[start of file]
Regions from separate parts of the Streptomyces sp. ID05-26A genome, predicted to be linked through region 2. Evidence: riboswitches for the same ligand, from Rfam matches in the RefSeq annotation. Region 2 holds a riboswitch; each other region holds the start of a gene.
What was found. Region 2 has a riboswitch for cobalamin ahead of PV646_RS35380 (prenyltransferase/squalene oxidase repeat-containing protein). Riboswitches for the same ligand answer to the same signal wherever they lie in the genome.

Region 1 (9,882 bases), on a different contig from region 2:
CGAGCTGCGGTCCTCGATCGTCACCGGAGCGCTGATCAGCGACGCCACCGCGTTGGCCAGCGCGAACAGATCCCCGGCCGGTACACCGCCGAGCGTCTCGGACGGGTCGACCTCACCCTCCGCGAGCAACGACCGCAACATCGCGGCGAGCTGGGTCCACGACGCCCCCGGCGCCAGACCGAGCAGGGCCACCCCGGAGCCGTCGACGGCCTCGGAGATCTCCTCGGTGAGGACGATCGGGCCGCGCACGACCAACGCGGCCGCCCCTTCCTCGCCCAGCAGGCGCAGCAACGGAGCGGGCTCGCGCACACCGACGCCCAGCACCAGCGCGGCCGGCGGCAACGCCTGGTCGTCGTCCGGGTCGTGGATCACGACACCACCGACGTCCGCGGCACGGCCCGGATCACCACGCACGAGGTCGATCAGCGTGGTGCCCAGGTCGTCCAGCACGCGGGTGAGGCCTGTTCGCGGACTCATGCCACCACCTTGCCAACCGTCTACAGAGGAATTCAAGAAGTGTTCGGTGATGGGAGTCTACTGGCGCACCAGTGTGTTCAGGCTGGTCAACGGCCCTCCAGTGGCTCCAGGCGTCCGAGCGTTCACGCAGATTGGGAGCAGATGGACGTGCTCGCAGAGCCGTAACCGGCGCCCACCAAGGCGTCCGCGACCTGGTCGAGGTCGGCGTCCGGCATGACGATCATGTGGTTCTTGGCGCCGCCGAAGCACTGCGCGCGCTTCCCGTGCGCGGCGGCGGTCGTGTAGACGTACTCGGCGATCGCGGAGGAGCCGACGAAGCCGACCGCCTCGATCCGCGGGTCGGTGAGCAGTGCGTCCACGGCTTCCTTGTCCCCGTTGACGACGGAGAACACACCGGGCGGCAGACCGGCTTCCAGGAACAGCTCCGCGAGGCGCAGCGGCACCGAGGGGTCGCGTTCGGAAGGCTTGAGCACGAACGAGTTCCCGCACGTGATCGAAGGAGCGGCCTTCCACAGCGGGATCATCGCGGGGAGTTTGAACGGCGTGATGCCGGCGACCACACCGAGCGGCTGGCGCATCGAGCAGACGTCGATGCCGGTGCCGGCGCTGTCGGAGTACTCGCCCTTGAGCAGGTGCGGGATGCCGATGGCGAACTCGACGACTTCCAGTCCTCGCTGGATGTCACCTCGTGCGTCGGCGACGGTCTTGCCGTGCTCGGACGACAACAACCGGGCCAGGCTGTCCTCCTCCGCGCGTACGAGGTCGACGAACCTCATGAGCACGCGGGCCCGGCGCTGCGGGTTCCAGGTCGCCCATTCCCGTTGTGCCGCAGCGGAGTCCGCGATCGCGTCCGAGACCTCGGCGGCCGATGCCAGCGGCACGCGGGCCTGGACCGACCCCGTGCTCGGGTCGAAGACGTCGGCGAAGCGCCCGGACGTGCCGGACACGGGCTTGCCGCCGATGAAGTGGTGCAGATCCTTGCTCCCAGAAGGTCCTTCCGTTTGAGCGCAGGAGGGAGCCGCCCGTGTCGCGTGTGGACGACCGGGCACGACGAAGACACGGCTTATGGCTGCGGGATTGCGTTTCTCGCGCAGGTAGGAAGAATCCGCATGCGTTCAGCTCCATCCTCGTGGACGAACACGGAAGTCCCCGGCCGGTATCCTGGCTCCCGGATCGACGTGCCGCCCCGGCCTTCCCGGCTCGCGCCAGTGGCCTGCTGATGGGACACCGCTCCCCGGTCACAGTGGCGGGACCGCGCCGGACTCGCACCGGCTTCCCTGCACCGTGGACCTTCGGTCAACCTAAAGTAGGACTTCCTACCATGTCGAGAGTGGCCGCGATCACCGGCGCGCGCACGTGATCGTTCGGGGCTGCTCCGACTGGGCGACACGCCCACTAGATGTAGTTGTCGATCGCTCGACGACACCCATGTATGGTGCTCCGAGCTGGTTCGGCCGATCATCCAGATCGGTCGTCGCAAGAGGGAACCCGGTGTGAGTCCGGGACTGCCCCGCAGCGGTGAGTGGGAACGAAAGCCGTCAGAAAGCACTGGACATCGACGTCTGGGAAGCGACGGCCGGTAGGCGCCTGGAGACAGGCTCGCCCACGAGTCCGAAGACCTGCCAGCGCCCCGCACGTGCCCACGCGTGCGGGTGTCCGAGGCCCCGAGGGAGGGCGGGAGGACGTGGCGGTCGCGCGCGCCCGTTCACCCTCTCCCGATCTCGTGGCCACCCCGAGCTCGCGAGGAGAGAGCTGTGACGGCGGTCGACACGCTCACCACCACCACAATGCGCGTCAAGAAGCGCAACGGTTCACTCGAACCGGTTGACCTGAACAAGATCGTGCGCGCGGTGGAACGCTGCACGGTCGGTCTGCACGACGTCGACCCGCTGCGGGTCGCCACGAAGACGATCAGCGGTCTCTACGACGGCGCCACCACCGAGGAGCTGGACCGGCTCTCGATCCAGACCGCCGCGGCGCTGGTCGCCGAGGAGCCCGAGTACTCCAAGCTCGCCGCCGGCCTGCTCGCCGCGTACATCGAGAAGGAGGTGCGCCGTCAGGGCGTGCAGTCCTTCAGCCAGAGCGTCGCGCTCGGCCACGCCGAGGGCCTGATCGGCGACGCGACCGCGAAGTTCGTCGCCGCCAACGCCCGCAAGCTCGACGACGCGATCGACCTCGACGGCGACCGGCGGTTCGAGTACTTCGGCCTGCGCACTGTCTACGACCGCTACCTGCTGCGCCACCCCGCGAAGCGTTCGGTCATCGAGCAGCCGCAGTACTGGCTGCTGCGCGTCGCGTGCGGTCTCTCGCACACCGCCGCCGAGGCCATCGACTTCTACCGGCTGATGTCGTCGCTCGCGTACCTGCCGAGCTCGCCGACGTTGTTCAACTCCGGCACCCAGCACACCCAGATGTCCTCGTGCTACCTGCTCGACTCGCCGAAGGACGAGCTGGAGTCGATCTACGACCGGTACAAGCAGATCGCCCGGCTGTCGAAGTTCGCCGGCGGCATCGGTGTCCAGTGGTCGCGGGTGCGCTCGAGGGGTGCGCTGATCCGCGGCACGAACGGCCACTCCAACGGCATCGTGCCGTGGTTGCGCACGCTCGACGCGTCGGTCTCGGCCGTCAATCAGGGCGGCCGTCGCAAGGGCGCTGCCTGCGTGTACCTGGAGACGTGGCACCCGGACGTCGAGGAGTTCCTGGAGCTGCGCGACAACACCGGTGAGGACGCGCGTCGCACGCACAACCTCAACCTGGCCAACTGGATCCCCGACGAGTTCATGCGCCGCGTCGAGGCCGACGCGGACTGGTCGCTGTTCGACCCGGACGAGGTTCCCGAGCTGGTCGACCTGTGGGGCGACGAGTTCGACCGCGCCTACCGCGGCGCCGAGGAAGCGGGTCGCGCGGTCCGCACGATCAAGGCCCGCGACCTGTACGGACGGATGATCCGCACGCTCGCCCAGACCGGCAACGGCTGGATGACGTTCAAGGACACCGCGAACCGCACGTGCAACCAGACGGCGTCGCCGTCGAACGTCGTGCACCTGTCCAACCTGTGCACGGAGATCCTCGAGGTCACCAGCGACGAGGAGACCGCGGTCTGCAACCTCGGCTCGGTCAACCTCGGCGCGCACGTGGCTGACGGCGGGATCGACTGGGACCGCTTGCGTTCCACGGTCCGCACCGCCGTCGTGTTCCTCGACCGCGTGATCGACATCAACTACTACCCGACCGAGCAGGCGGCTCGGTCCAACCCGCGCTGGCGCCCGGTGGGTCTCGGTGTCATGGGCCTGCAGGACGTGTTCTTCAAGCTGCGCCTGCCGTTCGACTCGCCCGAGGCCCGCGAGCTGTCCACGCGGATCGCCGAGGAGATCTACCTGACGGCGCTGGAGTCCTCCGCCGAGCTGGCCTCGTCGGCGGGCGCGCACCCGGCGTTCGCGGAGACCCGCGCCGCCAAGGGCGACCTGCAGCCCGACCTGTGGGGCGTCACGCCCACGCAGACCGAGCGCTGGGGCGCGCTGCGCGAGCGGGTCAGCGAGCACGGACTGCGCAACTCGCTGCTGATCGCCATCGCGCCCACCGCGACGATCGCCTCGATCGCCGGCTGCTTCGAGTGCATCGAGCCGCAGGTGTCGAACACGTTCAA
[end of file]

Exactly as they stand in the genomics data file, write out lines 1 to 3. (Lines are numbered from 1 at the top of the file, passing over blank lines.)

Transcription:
Regions from separate parts of the Streptomyces sp. ID05-26A genome, predicted to be linked through region 2. Evidence: riboswitches for the same ligand, from Rfam matches in the RefSeq annotation. Region 2 holds a riboswitch; each other region holds the start of a gene.
What was found. Region 2 has a riboswitch for cobalamin ahead of PV646_RS35380 (prenyltransferase/squalene oxidase repeat-containing protein). Riboswitches for the same ligand answer to the same signal wherever they lie in the genome.

Region 1 (9,882 bases), on a different contig from region 2: